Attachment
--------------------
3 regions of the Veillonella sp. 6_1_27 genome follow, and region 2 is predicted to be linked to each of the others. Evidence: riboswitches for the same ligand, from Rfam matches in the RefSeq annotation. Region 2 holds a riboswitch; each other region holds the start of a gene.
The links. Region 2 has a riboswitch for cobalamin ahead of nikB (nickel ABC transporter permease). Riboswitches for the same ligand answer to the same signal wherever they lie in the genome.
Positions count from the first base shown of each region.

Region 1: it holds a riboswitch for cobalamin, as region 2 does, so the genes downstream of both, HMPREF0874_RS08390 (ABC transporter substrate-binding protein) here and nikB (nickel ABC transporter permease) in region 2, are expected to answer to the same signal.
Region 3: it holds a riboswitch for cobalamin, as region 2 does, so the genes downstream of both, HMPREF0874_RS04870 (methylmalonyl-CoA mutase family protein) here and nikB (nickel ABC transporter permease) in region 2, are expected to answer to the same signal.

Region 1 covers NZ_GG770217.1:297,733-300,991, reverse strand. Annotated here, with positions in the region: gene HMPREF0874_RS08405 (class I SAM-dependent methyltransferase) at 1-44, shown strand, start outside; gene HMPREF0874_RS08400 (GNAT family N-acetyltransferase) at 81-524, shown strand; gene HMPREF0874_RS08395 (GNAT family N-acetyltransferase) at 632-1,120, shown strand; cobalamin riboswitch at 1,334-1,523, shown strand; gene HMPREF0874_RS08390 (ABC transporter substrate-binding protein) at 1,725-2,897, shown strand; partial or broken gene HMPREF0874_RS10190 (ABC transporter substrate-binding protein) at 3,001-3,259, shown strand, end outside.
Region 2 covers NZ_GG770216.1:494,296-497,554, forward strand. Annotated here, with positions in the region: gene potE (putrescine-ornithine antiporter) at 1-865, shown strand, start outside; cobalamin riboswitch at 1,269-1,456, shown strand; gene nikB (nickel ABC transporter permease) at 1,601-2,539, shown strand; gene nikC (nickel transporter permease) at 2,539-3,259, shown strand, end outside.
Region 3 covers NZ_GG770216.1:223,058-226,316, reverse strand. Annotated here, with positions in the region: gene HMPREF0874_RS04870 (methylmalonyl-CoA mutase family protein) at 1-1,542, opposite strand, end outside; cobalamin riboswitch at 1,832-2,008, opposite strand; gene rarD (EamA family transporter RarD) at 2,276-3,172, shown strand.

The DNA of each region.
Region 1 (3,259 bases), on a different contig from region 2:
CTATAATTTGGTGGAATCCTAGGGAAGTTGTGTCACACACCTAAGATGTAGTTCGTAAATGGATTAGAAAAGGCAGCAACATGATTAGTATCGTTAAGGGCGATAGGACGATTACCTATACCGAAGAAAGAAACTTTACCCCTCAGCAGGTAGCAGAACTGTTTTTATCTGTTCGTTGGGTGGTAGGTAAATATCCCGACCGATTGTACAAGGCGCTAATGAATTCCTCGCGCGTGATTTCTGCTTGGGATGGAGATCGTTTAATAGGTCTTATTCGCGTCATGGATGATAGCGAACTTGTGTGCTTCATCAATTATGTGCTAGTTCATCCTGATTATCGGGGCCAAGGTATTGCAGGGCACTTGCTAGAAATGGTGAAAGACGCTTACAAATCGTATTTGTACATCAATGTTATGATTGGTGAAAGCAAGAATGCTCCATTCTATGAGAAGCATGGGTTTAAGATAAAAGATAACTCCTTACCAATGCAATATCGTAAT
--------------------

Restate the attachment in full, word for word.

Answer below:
3 regions of the Veillonella sp. 6_1_27 genome follow, and region 2 is predicted to be linked to each of the others. Evidence: riboswitches for the same ligand, from Rfam matches in the RefSeq annotation. Region 2 holds a riboswitch; each other region holds the start of a gene.
The links. Region 2 has a riboswitch for cobalamin ahead of nikB (nickel ABC transporter permease). Riboswitches for the same ligand answer to the same signal wherever they lie in the genome.
Positions count from the first base shown of each region.

Region 1: it holds a riboswitch for cobalamin, as region 2 does, so the genes downstream of both, HMPREF0874_RS08390 (ABC transporter substrate-binding protein) here and nikB (nickel ABC transporter permease) in region 2, are expected to answer to the same signal.
Region 3: it holds a riboswitch for cobalamin, as region 2 does, so the genes downstream of both, HMPREF0874_RS04870 (methylmalonyl-CoA mutase family protein) here and nikB (nickel ABC transporter permease) in region 2, are expected to answer to the same signal.

Region 1 covers NZ_GG770217.1:297,733-300,991, reverse strand. Annotated here, with positions in the region: gene HMPREF0874_RS08405 (class I SAM-dependent methyltransferase) at 1-44, shown strand, start outside; gene HMPREF0874_RS08400 (GNAT family N-acetyltransferase) at 81-524, shown strand; gene HMPREF0874_RS08395 (GNAT family N-acetyltransferase) at 632-1,120, shown strand; cobalamin riboswitch at 1,334-1,523, shown strand; gene HMPREF0874_RS08390 (ABC transporter substrate-binding protein) at 1,725-2,897, shown strand; partial or broken gene HMPREF0874_RS10190 (ABC transporter substrate-binding protein) at 3,001-3,259, shown strand, end outside.
Region 2 covers NZ_GG770216.1:494,296-497,554, forward strand. Annotated here, with positions in the region: gene potE (putrescine-ornithine antiporter) at 1-865, shown strand, start outside; cobalamin riboswitch at 1,269-1,456, shown strand; gene nikB (nickel ABC transporter permease) at 1,601-2,539, shown strand; gene nikC (nickel transporter permease) at 2,539-3,259, shown strand, end outside.
Region 3 covers NZ_GG770216.1:223,058-226,316, reverse strand. Annotated here, with positions in the region: gene HMPREF0874_RS04870 (methylmalonyl-CoA mutase family protein) at 1-1,542, opposite strand, end outside; cobalamin riboswitch at 1,832-2,008, opposite strand; gene rarD (EamA family transporter RarD) at 2,276-3,172, shown strand.

The DNA of each region.
Region 1 (3,259 bases), on a different contig from region 2:
CTATAATTTGGTGGAATCCTAGGGAAGTTGTGTCACACACCTAAGATGTAGTTCGTAAATGGATTAGAAAAGGCAGCAACATGATTAGTATCGTTAAGGGCGATAGGACGATTACCTATACCGAAGAAAGAAACTTTACCCCTCAGCAGGTAGCAGAACTGTTTTTATCTGTTCGTTGGGTGGTAGGTAAATATCCCGACCGATTGTACAAGGCGCTAATGAATTCCTCGCGCGTGATTTCTGCTTGGGATGGAGATCGTTTAATAGGTCTTATTCGCGTCATGGATGATAGCGAACTTGTGTGCTTCATCAATTATGTGCTAGTTCATCCTGATTATCGGGGCCAAGGTATTGCAGGGCACTTGCTAGAAATGGTGAAAGACGCTTACAAATCGTATTTGTACATCAATGTTATGATTGGTGAAAGCAAGAATGCTCCATTCTATGAGAAGCATGGGTTTAAGATAAAAGATAACTCCTTACCAATGCAATATCGTAAT